Membrane attack complex/perforin/cholesterol-dependent cytolysin (MACPF/CDC) proteins
constitute a major superfamily of pore-forming proteins that act as bacterial
virulence factors and effectors in immune defence. Upon binding to the membrane, they
convert from the soluble monomeric form to oligomeric, membrane-inserted pores. Using
real-time atomic force microscopy (AFM), electron microscopy (EM), and atomic
structure fitting, we have mapped the structure and assembly pathways of a bacterial
CDC in unprecedented detail and accuracy, focussing on suilysin from
Streptococcus suis. We show that suilysin assembly is a
noncooperative process that is terminated before the protein inserts into the
membrane. The resulting ring-shaped pores and kinetically trapped arc-shaped
assemblies are all seen to perforate the membrane, as also visible by the ejection of
its lipids. Membrane insertion requires a concerted conformational change of the
monomeric subunits, with a marked expansion in pore diameter due to large changes in
subunit structure and packing.
Many disease-causing bacteria secrete toxic proteins that drill holes into our cells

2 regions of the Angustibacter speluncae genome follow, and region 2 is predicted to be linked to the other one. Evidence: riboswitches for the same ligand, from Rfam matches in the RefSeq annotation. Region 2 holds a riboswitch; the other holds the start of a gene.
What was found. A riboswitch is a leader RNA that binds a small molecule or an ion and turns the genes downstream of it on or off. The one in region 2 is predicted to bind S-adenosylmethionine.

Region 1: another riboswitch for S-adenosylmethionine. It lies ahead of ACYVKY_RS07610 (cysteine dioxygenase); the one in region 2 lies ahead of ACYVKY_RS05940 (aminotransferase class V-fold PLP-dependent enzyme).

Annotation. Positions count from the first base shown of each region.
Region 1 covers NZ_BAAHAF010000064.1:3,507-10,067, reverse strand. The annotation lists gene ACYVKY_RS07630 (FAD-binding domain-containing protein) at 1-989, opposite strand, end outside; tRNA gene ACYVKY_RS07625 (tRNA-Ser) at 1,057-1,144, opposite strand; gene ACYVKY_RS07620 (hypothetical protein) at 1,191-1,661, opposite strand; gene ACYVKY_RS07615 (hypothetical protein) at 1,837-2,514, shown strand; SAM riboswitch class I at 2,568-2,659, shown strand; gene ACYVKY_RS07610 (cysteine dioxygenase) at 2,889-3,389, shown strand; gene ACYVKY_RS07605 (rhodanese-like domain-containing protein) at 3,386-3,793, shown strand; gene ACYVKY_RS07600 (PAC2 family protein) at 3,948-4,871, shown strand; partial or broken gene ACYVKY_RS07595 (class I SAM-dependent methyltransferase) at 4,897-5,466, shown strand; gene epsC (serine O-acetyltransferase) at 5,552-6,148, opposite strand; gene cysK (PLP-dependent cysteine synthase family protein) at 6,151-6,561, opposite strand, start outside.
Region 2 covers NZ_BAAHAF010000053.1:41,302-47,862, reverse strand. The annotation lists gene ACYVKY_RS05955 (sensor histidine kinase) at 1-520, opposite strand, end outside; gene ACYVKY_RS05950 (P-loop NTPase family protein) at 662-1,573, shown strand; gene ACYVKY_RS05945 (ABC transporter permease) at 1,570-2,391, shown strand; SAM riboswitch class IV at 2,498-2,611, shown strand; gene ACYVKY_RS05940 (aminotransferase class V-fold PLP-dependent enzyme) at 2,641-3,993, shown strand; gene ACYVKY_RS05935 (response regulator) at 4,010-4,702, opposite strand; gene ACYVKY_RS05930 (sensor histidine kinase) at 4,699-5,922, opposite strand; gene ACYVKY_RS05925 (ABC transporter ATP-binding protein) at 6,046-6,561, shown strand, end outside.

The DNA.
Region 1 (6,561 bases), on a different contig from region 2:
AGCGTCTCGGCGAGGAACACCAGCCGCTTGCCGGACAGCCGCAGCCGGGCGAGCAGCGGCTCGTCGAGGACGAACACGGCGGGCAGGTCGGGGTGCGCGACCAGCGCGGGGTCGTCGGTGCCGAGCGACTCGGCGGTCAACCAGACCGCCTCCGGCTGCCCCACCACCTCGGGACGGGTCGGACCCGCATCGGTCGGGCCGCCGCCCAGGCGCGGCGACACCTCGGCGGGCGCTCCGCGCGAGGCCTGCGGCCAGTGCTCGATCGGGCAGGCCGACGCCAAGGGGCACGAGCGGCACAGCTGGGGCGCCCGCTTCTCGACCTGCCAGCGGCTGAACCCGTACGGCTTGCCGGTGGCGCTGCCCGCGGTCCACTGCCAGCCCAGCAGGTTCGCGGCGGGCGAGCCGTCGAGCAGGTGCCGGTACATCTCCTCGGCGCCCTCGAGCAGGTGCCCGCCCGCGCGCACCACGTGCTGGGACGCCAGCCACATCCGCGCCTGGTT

to kill them. Cholesterol-dependent cytolysins (CDCs) are a family of such toxins,
and are produced by bacteria that cause pneumonia, meningitis, and septicaemia.
The bacteria release CDC toxins as single protein molecules, which can bind to the
membrane that surrounds the host cell. After binding to the membrane, the toxin
molecules assemble in rings to form large pores in the host membrane. There are
several stages to this process, but our understanding of what happens at the
molecular level is incomplete.
Leung et al. studied suilysin, a CDC toxin produced by a bacterium that has a big
impact on the pig farming industry because it causes meningitis in piglets. The
bacterium can also cause serious diseases in humans through exposure to contaminated
pigs or pig meat.
Leung et al. used a technique called electron microscopy to obtain atomic-scale
snapshots of the toxin structures before and after the toxins were inserted into the
membrane. In addition, real-time movies of the process were gathered using another
technique called atomic force microscopy.
The experiments show that suilysin forms assemblies on the membrane that grow by one
molecule at a time, rather than by the merging of larger assemblies of molecules.
This results in a mixture of ring-shaped and arc-shaped toxin assemblies on the
membrane. The arcs of suilysin are incomplete ring assemblies, but they are still
able to make holes in the cell membrane. In order to insert into the membrane, the
toxin molecules in the arcs and rings undergo a dramatic change in shape.
Understanding how CDCs assemble in membranes will guide further work into the
development of new vaccines that can target these proteins to reduce the damage
caused by bacterial infections.